refused to sign an acknowledgment that she had received the
warning, which she claimed not to understand. The trial
court, however, found that Saunders had heard and understood
the warning. During the calendar call, Saunders made no
specific comment regarding counsel. Instead, she reiterated
her challenge to the trial court's jurisdiction over her.
final plea calendar, the trial court made comments indicating
that the public defender was present in the courtroom. When
the trial court asked Saunders for her plea, she again
refused to enter a plea and instead challenged the trial
court's jurisdiction and asked that the case be
dismissed. Over Saunders's objection, the trial court set
the case for trial. Saunders made no comment regarding
counsel at this calendar.
on the day of Saunders's trial, after more argument
regarding the trial court's jurisdiction, Saunders argued
that the trial should not go forward because she had not been
offered a pro bono attorney. The trial court responded that
Saunders had been given the opportunity to speak with a
public defender at every calendar appearance but had failed
to do so. Saunders again objected, stating that she did not
waive any of her rights. Over this objection, the case
proceeded to trial, with Saunders acting pro se.
order denying Saunders's motion for new trial, the trial
court rejected Saunders's argument that her right to
counsel had been violated, instead holding that Saunders had
made a knowing and intelligent waiver of her right to
counsel. See McDaniel v. State, 327 Ga.App. 673, 675
(1) (a) (761 S.E.2d 82) (2014) (trial court may make
determination of whether defendant knowingly and voluntarily
waived right to counsel in order on motion for new trial). In
support of this holding, the trial court set forth his
findings that Saunders was told she had a right to counsel
and was made aware of the public defender, that she was
warned of and understood the danger of proceeding without
counsel, that she nevertheless proceeded without counsel, and
that after the jury returned a guilty verdict she secured
representation by the public defender. The trial court did
not find, and the record does not show, that Saunders ever
asked to represent herself or stated that she waived her
right to counsel.
facts found by the trial court do not show that Saunders
elected to represent herself. They merely show that she did
not request or obtain counsel despite being told of her right
to counsel and the perils of not having counsel. This was not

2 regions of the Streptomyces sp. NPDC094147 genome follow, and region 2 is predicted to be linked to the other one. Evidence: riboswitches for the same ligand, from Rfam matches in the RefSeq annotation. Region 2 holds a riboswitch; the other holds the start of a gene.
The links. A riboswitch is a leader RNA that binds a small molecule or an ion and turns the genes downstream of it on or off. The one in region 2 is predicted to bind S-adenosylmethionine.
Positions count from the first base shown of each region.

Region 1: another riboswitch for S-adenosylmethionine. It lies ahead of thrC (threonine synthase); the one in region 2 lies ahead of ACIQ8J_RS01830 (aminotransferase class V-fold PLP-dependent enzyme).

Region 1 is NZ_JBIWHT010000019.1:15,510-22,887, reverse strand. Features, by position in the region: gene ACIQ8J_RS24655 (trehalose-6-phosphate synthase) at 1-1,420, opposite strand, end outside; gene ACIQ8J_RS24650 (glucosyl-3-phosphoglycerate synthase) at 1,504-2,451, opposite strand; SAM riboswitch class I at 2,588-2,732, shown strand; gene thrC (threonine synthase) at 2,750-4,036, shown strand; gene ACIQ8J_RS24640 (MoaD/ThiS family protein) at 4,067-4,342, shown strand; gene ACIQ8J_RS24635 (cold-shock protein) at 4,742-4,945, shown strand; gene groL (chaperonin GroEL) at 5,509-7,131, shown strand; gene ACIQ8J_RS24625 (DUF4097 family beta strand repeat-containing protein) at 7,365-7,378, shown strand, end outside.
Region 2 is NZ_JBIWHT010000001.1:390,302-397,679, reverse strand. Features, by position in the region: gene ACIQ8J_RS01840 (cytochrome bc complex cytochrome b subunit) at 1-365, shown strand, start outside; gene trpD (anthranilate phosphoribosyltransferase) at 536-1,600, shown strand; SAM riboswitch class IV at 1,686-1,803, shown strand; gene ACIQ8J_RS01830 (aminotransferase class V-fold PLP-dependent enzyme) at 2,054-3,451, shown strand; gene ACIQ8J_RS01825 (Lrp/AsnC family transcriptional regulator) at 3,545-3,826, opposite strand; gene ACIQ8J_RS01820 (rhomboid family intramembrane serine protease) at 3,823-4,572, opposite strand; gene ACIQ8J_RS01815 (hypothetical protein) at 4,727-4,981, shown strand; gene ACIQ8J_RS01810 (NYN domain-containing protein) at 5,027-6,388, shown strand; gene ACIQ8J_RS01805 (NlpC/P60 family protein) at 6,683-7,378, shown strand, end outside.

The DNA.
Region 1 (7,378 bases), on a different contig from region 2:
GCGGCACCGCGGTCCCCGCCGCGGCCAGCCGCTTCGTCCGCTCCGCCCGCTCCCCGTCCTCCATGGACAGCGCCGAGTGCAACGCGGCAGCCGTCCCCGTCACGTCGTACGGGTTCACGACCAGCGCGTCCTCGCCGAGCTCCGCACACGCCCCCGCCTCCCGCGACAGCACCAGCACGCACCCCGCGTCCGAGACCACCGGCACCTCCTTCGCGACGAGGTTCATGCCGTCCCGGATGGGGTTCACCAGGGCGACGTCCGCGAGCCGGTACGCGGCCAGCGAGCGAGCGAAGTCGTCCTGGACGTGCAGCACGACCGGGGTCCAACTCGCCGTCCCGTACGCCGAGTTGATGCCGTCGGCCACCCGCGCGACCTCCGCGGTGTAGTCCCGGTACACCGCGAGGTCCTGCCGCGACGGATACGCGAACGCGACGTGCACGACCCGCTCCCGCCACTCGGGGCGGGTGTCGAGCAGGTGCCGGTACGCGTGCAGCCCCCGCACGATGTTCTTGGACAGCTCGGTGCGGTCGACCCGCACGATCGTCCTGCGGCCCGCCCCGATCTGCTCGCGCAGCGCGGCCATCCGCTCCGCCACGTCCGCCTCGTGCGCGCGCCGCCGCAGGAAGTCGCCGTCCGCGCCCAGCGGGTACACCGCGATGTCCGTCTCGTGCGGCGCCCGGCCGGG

enough to show waiver. As the United States Supreme Court
explained in the seminal case of Johnson v. Zerbst,
304 U.S. 458 (58 S.Ct. 1019, 82 L.Ed 1461) (1938),
"courts indulge every reasonable presumption against
waiver . . . and . . . we do not presume acquiescence in the
loss of fundamental rights. A waiver is ordinarily an
intentional relinquishment or abandonment of a known
right or privilege." Id. at 464 (citations and
punctuation omitted; emphasis supplied). The decision in
Johnson v. Zerbst governs the determination of
"whether or not an accused has adequately waived his
right to counsel and elected to exercise his constitutional
right to represent himself." Clarke v. Zant,
247 Ga. 194, 196 (275 S.E.2d 49) (1981) (citation omitted). A
showing of the accused's knowledge of the right to
counsel is not enough; there must also be evidence of
relinquishment of that right. Granville, 281 Ga.App.
at 466 (2); Hasty v. State, 215 Ga.App. 155, 159 (2)
(450 S.E.2d 278) (1994). "Merely finding that a request
for counsel was not made is insufficient to establish waiver.
Where the assistance of counsel is a constitutional
requisite, the right to be furnished counsel does not depend
on a request." Jones v. Wharton, 253 Ga. 82, 83
(316 S.E.2d 749) (1984) (citation and punctuation omitted);
accord Granville, supra at 466 (2).
sympathetic to the plight of the trial court, who was faced
with a pro se defendant who would not engage on the issue of
counsel. But given the presumption against waiver, the facts
cited by the trial court - which amount to no more than
Saunders's failure to request or obtain counsel despite
knowing of her right to counsel and the perils of